But the sharemarket’s current bloodletting, but a focus on this has tended to blot out some of the more positive big picture developments occurring.

This is one of those seemingly rare occasions when it may pay to heed the message of political leaders.

 

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Hackneyed penalty rates debate sells nation short

When politicians and business leaders talk about the need for flexibility, it is usually preceded by the word “labour”, and often comes down to cutting penalty rates, leave arrangements and other worker entitlements.

Which is what makes the contribution by Reserve Bank of Australia Deputy Governor Philip Lowe particularly refreshing.

While Lowe sees a flexible labour market as contributing to the overall adaptability of the economy, it is only but one part of the picture.

Instead, in his speech to the CFA Institute conference, the senior RBA official seen as a front-runner to head the central bank when Glenn Stevens retires, emphasises the importance of a freely-floating exchange rate, financial innovation, robust competition, incentives for innovation and investment in education as critical to the flexibility of the economy.

This is a much broader picture than the current hackneyed focus on industrial relations, and it opens up many more fruitful avenues for action and reform.

The wrongheadedness of the “IR-only” focus underlined by the fact that, by and large, current labour market arrangements seem to be serving the country fairly well.

As Lowe says, during the resources boom there was little spill-over from huge wage increase in the mining sector, while in the subsequent slowdown flexible work hours and weaker wage growth have helped limit unemployment.

“From a cyclical perspective, the labour market has proved to be quite flexible, and things have worked reasonably well,” he says.

In its recent assessment of the nation’s workplace relations, the Productivity Commission similarly thought the IR system was in need of repair, rather than replacement.

“Contrary to perceptions, Australia’s labour market performance and flexibility is relatively good by global standards…Strike activity is low, wages are responsive to economic downturns and there are multiple forms of employment arrangements that offer employees and employers flexible options for working,” the Commission reported.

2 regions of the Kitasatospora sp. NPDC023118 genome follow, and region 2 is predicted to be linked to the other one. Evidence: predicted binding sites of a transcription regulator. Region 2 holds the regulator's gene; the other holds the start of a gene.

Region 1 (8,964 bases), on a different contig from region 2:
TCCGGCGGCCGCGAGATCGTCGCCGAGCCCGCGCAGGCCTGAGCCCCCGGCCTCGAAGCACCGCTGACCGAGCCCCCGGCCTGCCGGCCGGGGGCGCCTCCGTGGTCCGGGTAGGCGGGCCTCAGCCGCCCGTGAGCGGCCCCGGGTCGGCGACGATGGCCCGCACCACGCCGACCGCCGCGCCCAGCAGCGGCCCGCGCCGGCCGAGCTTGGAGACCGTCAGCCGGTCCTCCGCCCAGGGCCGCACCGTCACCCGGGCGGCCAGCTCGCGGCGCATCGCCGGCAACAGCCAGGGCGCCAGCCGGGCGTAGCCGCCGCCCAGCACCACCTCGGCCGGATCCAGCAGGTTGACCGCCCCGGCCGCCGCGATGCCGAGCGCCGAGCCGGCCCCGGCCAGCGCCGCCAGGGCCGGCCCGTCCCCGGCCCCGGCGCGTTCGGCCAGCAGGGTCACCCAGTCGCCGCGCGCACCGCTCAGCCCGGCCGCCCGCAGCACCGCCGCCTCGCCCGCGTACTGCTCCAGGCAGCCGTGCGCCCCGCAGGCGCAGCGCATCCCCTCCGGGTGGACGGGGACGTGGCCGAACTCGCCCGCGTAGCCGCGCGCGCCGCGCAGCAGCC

Not that everything is rosy.

The Productivity Commission was critical of the Fair Work Commission’s “legalistic” approach to award determination, and suggested the need for an “enterprise contract” as a mid-way point between enterprise agreements (unwieldy for small businesses) and individual arrangements. It also said that at the moment it is too easy for employers to dodge punishment for sham contracts and exploiting migrant workers.

But overall the Commission supported, with some caveats, the minimum wage, penalty rates, Australia’s “idiosyncratic” awards system and enterprise bargaining.

Lowe’s speech suggests there are other areas that demand greater attention.

He says maintaining a flexible financial sector will be crucial in ensuring business is able to grab opportunities as they emerge. To achieve this, regulations will have to strike a judicious balance between supporting financial innovation while protecting investors.

Competition policy needs to ensure that businesses harnessing new technologies do not face unfair barriers to entering the market, and that the tax and legal systems – as well as community attitudes – provide incentives for innovation and entrepreneurship.

In education, Lowe says, “continual improvement in our human capital will hold us in good stead”, and has urged the need to strike a balance between developing specific technical and professional skills and encouraging general learning.

Many may quibble about what is on, and not on, Lowe’s list, but it opens things up a much more fruitful debate about what needs to be done to make sure the country is best-placed to take advantage of future opportunities as they arise.

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The case for regulation

Taking unfashionable positions seems to be part of the job description for central bankers.
And the Reserve Bank of Australia was at it again yesterday.
The Abbott Government has been trying to endear itself to the business community by talking up its campaign to slash red tape, headlined by its so-called Repeal Day on March 26, when 10,000 pieces of legislation and regulation were put on the chopping block.
Few would quibble with the move to get the Dried Fruits Export Charges Act 1927, which set a levy of one-eighth of a penny for each pound of dried fruits exported, off the books.
But, as the RBA pointed out in its submission to Financial System Inquiry, the mania to be rid of regulation must have its limits.
Reflecting on the nation’s ability to endure the global financial crisis in much better shape than most other major developed economies, the Reserve Bank said Australia’s “sound prudential framework” had served it well, and saw no need for major change to current arrangements.